Over at Asymco, Apple-loving industry analyst, Horace Dediu, analyzed the revenue and sales of Apple's omnipresent iTunes store. Taking into account their quarterly sales—around $5 billion—and their number of users—500 million—Dediu calculated the average annual spend of an iTunes user at around $40 per year.
A haul from a year-long $40 shopping spree could look like this:
- 5 songs at $1.29, 2 songs at 69¢,
- 3 apps at 99¢
- 1 book, at $9.99
- 1 movie rental, at $3.99
- 1 high-definition movie purchase, at $14.99
Depending on how you use iTunes, $40 could go a lot further or a lot faster. $40 in songs can buy you around 40 tracks, but $40 in movie rentals is just 10 nights of staying in with homemade popcorn on the couch.
And of course, the $40 is an average. It spreads the total iTunes gross sales evenly across iTunes' hundreds of millions of users. I'm sure there are plenty of registered iTunes users that haven't spent a dime on anything but free applications for their iPhones, and that means there's others who spend way more than two Jacksons on music, books and movies annually.
So where do you fit in with this global average?
Whether you're way over or under the average, you can still stand to spend less. There are plenty of ways to stretch your iTunes dollars further:
- Find the free stuff. Not everything on iTunes costs money. Check out the Top Free chart in the App Store next time you're shopping for a game. Or follow a blog like freeitunessongs.blogspot.com, which tracks which songs are currently available for literally nothing on iTunes.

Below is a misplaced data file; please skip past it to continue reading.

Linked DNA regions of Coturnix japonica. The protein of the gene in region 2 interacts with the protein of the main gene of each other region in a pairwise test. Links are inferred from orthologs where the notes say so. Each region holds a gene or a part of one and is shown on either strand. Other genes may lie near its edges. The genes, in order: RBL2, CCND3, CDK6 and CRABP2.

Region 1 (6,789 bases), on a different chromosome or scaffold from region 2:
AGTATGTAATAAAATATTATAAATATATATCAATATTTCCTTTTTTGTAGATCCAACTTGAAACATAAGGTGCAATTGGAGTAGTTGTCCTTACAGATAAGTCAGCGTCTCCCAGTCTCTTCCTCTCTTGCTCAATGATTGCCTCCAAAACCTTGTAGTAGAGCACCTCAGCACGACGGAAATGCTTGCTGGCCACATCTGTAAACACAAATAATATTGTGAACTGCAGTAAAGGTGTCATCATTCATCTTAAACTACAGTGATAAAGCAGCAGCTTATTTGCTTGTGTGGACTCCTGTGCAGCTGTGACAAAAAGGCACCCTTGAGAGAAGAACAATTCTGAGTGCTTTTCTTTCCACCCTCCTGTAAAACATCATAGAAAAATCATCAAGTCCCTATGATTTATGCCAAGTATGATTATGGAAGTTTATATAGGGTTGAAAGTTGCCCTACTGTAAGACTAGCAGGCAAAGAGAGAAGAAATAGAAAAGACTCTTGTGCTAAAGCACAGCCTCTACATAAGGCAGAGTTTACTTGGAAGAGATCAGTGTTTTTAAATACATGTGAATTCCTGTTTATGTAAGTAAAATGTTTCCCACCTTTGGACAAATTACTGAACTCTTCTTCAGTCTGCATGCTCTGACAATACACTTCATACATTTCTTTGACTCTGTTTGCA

- Score deals. If you can't get it for free, you can get it for cheap. Tech Bargains tracks deals and coupon codes for apps, and iTMS Movie Deals tracks which movies have recently seen a price drop on iTunes. You can also get lucky with a quick search for "iTunes" or "App Store" on a retail coupon site like Retail Me Not.
- Stretch your buck. If you know you're going to spend a lot on iTunes, seek out resources where you can buy iTunes gift cards for less than face value. Sites like Gift Card Granny, Card Cash and Card Pool buy gift cards from people who don't want them and re-sell them to store-loyal buyers for a discount. Or follow @itunescarddeals on Twitter, where you can get a Tweet tip about discounts on iTunes gift cards at your favorite retailers.
- Ditch iTunes entirely. If you can't save on them, lose them. Seek out other options to get your entertainment fix. Stream your songs for free on Spotify, or rent your movies at Redbox for only a buck instead of shelling out a Lincoln in iTunes.
(Images: Shutterstock, Apple)